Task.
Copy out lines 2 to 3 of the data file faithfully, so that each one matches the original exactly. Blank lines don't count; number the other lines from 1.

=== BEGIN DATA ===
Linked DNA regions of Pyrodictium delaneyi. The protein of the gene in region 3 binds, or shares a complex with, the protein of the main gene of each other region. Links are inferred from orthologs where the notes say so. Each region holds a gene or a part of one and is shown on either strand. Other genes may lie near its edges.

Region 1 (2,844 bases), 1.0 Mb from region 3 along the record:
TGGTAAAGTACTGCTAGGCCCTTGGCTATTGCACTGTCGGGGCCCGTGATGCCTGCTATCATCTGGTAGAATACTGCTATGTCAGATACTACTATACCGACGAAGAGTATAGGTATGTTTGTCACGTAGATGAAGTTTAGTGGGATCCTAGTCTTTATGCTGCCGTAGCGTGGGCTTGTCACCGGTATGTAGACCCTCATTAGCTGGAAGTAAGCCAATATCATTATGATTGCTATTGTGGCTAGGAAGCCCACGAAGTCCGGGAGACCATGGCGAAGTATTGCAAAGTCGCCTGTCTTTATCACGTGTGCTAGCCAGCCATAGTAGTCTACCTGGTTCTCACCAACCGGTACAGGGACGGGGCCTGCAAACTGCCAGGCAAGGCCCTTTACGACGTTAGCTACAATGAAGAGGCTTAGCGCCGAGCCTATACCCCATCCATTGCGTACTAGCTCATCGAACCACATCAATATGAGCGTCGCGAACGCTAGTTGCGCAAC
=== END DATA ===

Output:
Region 1 (2,844 bases), 1.0 Mb from region 3 along the record:
TGGTAAAGTACTGCTAGGCCCTTGGCTATTGCACTGTCGGGGCCCGTGATGCCTGCTATCATCTGGTAGAATACTGCTATGTCAGATACTACTATACCGACGAAGAGTATAGGTATGTTTGTCACGTAGATGAAGTTTAGTGGGATCCTAGTCTTTATGCTGCCGTAGCGTGGGCTTGTCACCGGTATGTAGACCCTCATTAGCTGGAAGTAAGCCAATATCATTATGATTGCTATTGTGGCTAGGAAGCCCACGAAGTCCGGGAGACCATGGCGAAGTATTGCAAAGTCGCCTGTCTTTATCACGTGTGCTAGCCAGCCATAGTAGTCTACCTGGTTCTCACCAACCGGTACAGGGACGGGGCCTGCAAACTGCCAGGCAAGGCCCTTTACGACGTTAGCTACAATGAAGAGGCTTAGCGCCGAGCCTATACCCCATCCATTGCGTACTAGCTCATCGAACCACATCAATATGAGCGTCGCGAACGCTAGTTGCGCAAC